Gadgets That Didn’t Stand the Test of Time
Today, we feel hip if we own an i-pod, a blackberry or a sub-notebook. They are part of our lives in 2008. If you take a picture of yourself with one of these gadgets today, you’ll be able to tell when the photo was taken in years to come simply by looking at the gadgets that you can see on the picture – or by the ones that are NOT visible yet because they haven’t been invented yet. Take the picture today and you’ll be able to look back and laugh at the funny things we used back at the beginning of the 21st century.
Gadgets define the times we’re living in
If you see a photograph today of people using a walkman and wearing flimsy headphones, you’ll instantly recognise that it must have been taken in the 1980s. A picture of someone using a pocket camera will bring back the 1970s. At the time, these gadgets were the greatest thing since sliced bread. Everyone had them. And everyone thought “how can things get even better than this?”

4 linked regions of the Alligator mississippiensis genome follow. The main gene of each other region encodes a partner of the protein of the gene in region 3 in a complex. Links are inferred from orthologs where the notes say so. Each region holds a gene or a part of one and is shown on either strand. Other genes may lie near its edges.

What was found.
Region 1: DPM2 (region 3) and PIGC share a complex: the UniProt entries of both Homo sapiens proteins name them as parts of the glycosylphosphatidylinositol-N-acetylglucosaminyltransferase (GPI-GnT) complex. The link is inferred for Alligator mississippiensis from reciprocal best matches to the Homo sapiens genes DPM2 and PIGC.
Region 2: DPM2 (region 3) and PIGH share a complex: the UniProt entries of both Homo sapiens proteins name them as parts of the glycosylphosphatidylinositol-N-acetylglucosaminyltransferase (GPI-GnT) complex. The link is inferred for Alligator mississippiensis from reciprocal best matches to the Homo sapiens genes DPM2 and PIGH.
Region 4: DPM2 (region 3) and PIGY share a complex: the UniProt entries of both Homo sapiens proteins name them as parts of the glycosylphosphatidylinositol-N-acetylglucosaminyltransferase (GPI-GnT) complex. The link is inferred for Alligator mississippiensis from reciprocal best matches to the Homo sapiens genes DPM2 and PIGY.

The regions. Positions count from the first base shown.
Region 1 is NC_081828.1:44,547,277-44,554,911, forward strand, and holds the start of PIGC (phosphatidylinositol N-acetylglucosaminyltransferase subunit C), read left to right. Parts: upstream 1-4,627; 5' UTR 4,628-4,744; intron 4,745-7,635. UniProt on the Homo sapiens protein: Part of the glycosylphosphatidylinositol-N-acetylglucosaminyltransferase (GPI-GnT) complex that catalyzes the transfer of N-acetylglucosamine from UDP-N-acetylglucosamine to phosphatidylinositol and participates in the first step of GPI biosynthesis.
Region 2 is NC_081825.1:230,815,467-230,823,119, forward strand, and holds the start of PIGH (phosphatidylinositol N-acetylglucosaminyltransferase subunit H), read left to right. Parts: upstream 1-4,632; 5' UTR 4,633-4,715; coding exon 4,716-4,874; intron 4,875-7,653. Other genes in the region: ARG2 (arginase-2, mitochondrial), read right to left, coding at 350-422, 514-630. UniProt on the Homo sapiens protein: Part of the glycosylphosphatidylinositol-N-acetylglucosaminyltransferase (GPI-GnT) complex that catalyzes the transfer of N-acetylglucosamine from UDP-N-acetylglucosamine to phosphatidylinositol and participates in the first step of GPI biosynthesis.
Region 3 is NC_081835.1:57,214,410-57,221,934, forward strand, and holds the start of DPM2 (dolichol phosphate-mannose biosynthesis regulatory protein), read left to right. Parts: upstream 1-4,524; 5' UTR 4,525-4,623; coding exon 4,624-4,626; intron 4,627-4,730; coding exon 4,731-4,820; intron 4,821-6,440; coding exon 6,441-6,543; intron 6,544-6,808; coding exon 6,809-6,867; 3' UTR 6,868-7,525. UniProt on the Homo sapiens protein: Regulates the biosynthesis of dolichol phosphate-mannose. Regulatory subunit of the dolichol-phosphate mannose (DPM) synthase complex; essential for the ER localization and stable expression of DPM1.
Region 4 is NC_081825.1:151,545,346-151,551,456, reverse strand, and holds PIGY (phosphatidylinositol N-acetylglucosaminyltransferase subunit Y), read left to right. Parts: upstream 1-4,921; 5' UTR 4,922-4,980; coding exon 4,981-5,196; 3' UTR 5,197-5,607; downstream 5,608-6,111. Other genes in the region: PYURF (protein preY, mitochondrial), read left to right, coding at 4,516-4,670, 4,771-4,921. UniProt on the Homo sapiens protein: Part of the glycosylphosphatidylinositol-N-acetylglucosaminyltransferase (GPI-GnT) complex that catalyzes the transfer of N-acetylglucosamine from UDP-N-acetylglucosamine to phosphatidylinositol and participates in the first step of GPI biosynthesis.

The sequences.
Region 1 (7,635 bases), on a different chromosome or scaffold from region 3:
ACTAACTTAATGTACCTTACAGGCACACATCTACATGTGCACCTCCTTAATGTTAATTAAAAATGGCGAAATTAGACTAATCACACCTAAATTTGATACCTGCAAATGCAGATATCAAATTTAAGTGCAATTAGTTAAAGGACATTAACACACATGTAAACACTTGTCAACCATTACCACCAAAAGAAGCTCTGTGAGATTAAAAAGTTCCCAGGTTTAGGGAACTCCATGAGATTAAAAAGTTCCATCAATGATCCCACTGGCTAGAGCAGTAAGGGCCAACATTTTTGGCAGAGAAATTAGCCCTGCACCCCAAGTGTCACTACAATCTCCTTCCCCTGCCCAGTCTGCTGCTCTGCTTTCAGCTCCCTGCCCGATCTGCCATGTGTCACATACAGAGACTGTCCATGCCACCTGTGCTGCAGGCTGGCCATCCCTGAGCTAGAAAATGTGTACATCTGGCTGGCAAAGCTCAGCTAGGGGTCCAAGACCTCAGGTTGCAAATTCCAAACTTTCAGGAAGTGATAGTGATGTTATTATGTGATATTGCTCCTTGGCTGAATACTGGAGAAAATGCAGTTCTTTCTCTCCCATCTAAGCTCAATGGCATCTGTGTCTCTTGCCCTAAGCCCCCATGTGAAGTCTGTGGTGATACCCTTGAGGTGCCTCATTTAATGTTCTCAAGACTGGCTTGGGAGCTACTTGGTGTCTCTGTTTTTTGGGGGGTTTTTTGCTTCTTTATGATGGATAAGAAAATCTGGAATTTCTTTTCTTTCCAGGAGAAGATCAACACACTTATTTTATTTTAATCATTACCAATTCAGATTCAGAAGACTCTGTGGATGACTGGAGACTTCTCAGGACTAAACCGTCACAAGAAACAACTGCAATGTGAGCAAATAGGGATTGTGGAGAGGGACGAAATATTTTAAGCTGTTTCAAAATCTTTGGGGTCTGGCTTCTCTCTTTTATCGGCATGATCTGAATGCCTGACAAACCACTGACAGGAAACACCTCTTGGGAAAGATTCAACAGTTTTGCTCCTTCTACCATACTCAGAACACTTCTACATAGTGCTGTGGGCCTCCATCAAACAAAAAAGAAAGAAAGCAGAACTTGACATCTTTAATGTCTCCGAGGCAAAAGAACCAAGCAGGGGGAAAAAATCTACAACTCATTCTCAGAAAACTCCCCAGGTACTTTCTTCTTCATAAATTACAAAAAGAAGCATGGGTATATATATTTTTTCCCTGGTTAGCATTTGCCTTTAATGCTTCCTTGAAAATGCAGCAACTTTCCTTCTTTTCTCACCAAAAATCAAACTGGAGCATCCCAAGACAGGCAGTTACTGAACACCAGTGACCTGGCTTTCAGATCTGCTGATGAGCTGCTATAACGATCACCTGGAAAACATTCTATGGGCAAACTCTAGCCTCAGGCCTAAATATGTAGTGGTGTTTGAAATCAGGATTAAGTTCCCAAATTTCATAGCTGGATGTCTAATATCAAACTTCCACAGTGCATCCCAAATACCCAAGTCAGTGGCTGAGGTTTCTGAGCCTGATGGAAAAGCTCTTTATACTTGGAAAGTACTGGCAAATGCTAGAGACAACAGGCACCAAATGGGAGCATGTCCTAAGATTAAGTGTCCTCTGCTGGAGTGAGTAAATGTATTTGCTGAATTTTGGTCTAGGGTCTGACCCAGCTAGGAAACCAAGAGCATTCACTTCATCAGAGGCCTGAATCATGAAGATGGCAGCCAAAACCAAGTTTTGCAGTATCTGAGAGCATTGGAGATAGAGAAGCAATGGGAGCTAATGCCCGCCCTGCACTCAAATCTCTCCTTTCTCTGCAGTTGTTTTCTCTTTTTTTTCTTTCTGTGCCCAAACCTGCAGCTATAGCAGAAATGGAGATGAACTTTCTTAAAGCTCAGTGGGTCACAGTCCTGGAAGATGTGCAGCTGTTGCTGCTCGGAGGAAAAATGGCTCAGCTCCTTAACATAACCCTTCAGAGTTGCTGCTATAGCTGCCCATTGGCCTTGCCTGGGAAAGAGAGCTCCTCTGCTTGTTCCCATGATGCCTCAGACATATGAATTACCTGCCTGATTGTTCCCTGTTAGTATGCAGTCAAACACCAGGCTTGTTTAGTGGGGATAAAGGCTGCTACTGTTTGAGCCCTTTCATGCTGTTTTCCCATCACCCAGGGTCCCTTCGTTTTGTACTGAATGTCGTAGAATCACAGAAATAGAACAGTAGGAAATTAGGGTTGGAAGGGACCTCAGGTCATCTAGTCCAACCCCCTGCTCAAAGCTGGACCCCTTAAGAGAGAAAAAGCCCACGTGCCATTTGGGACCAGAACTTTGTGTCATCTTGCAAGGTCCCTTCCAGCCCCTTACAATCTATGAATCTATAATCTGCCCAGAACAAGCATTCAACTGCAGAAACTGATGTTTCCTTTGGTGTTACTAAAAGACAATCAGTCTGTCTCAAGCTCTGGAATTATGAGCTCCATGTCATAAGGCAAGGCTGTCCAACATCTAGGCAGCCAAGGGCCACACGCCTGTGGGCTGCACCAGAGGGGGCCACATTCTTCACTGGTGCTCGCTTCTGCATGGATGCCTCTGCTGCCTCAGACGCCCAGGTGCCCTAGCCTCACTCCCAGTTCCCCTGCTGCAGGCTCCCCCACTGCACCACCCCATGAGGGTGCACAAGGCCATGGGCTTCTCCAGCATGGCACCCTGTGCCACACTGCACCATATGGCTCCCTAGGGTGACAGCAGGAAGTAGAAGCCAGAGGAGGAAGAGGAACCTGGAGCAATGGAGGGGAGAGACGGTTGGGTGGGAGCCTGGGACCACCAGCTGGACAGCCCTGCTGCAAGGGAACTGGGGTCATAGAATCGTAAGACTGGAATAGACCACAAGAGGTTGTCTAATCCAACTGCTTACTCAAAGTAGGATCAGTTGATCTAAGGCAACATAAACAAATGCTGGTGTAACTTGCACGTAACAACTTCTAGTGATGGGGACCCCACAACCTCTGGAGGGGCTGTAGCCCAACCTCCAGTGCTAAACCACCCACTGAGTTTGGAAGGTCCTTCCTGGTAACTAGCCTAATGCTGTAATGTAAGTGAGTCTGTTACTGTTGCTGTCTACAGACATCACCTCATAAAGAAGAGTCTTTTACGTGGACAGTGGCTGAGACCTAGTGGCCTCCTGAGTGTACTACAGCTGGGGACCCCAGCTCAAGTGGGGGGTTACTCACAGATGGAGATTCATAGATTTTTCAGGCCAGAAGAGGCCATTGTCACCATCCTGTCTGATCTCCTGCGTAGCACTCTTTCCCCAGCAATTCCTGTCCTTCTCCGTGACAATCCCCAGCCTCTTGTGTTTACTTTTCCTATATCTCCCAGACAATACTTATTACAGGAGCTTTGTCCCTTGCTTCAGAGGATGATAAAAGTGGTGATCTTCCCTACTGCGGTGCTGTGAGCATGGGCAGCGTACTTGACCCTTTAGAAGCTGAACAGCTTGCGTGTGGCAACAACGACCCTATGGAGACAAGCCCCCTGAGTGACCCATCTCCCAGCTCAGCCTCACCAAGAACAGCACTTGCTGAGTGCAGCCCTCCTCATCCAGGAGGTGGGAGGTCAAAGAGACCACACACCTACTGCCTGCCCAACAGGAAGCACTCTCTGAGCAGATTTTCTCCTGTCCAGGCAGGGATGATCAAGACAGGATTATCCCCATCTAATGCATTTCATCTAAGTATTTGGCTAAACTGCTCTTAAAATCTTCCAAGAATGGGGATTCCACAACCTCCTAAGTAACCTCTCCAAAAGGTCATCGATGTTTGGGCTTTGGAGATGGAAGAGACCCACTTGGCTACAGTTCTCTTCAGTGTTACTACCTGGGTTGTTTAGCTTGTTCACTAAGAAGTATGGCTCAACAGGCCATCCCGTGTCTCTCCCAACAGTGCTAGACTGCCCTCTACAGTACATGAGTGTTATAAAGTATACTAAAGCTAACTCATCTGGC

I remember when I owned a cassette walkman in the early 1990s that was little bigger than the actual audio cassette. At the time, I thought that this was surely the end of evolution: how could they possibly make these things even smaller? Surely the gadget had to be at least as big as the audio cassette.
It never dawned on me then that the device used for storing the music would change, i.e. good-bye to the audio cassette, hello to the micro-chip that stores digitalised music in the mp-3 format.
So I started thinking about technical gadgets that are connected to certain time-periods. How they define a period and how they were replaced by newer “toys”
- transistor radio
- portable record players
- pocket cameras
- 8-track-tape players
- electric typewriters
- “mobile phones” where you had to lug around something like a car battery to keep them going
- laser discs (“Laser Vision”)
- electronic typewriters
- Commodore 64
- Atari ST
- mp-3 player
Additional examples appreciated…